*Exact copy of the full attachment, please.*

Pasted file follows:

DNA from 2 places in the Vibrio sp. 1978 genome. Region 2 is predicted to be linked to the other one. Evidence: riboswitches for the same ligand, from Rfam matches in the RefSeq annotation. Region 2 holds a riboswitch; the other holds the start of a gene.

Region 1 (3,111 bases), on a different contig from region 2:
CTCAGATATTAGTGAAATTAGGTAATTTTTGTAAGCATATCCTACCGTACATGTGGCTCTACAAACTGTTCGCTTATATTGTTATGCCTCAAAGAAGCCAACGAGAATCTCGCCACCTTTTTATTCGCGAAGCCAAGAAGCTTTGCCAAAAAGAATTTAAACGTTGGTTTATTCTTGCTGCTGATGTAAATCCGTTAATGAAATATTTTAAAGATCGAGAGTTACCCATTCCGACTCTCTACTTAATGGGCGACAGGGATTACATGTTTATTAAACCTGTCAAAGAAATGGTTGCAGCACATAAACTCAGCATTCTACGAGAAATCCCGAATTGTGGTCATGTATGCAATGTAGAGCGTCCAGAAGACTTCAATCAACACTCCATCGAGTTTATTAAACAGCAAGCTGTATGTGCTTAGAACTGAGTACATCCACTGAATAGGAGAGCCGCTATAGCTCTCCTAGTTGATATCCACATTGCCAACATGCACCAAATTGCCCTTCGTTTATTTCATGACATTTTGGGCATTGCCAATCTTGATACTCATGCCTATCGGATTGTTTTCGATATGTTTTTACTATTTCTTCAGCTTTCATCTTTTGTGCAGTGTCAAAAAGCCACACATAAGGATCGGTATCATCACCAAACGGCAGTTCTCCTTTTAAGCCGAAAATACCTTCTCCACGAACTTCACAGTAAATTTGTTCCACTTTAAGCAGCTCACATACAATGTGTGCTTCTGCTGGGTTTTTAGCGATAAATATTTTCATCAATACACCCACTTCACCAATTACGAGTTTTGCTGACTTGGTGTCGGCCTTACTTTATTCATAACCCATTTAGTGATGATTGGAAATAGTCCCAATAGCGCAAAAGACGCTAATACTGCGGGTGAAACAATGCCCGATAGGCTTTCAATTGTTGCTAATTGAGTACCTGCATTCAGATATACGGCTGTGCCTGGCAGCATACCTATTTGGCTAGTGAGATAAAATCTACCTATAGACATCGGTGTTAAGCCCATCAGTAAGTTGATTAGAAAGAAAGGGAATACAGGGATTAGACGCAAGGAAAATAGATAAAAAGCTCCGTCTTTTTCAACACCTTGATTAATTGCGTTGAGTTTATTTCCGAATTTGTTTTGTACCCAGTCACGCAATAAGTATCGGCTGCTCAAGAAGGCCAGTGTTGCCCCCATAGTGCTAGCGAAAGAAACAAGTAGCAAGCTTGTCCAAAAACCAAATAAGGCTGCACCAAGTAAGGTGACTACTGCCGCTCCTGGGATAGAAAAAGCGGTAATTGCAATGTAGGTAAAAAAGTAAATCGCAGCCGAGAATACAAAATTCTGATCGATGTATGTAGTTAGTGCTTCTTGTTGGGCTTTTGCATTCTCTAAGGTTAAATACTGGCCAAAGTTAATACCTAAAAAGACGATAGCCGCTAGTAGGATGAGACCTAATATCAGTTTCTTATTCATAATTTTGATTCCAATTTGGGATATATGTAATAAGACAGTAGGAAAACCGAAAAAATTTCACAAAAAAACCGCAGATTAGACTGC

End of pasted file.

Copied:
DNA from 2 places in the Vibrio sp. 1978 genome. Region 2 is predicted to be linked to the other one. Evidence: riboswitches for the same ligand, from Rfam matches in the RefSeq annotation. Region 2 holds a riboswitch; the other holds the start of a gene.

Region 1 (3,111 bases), on a different contig from region 2:
CTCAGATATTAGTGAAATTAGGTAATTTTTGTAAGCATATCCTACCGTACATGTGGCTCTACAAACTGTTCGCTTATATTGTTATGCCTCAAAGAAGCCAACGAGAATCTCGCCACCTTTTTATTCGCGAAGCCAAGAAGCTTTGCCAAAAAGAATTTAAACGTTGGTTTATTCTTGCTGCTGATGTAAATCCGTTAATGAAATATTTTAAAGATCGAGAGTTACCCATTCCGACTCTCTACTTAATGGGCGACAGGGATTACATGTTTATTAAACCTGTCAAAGAAATGGTTGCAGCACATAAACTCAGCATTCTACGAGAAATCCCGAATTGTGGTCATGTATGCAATGTAGAGCGTCCAGAAGACTTCAATCAACACTCCATCGAGTTTATTAAACAGCAAGCTGTATGTGCTTAGAACTGAGTACATCCACTGAATAGGAGAGCCGCTATAGCTCTCCTAGTTGATATCCACATTGCCAACATGCACCAAATTGCCCTTCGTTTATTTCATGACATTTTGGGCATTGCCAATCTTGATACTCATGCCTATCGGATTGTTTTCGATATGTTTTTACTATTTCTTCAGCTTTCATCTTTTGTGCAGTGTCAAAAAGCCACACATAAGGATCGGTATCATCACCAAACGGCAGTTCTCCTTTTAAGCCGAAAATACCTTCTCCACGAACTTCACAGTAAATTTGTTCCACTTTAAGCAGCTCACATACAATGTGTGCTTCTGCTGGGTTTTTAGCGATAAATATTTTCATCAATACACCCACTTCACCAATTACGAGTTTTGCTGACTTGGTGTCGGCCTTACTTTATTCATAACCCATTTAGTGATGATTGGAAATAGTCCCAATAGCGCAAAAGACGCTAATACTGCGGGTGAAACAATGCCCGATAGGCTTTCAATTGTTGCTAATTGAGTACCTGCATTCAGATATACGGCTGTGCCTGGCAGCATACCTATTTGGCTAGTGAGATAAAATCTACCTATAGACATCGGTGTTAAGCCCATCAGTAAGTTGATTAGAAAGAAAGGGAATACAGGGATTAGACGCAAGGAAAATAGATAAAAAGCTCCGTCTTTTTCAACACCTTGATTAATTGCGTTGAGTTTATTTCCGAATTTGTTTTGTACCCAGTCACGCAATAAGTATCGGCTGCTCAAGAAGGCCAGTGTTGCCCCCATAGTGCTAGCGAAAGAAACAAGTAGCAAGCTTGTCCAAAAACCAAATAAGGCTGCACCAAGTAAGGTGACTACTGCCGCTCCTGGGATAGAAAAAGCGGTAATTGCAATGTAGGTAAAAAAGTAAATCGCAGCCGAGAATACAAAATTCTGATCGATGTATGTAGTTAGTGCTTCTTGTTGGGCTTTTGCATTCTCTAAGGTTAAATACTGGCCAAAGTTAATACCTAAAAAGACGATAGCCGCTAGTAGGATGAGACCTAATATCAGTTTCTTATTCATAATTTTGATTCCAATTTGGGATATATGTAATAAGACAGTAGGAAAACCGAAAAAATTTCACAAAAAAACCGCAGATTAGACTGC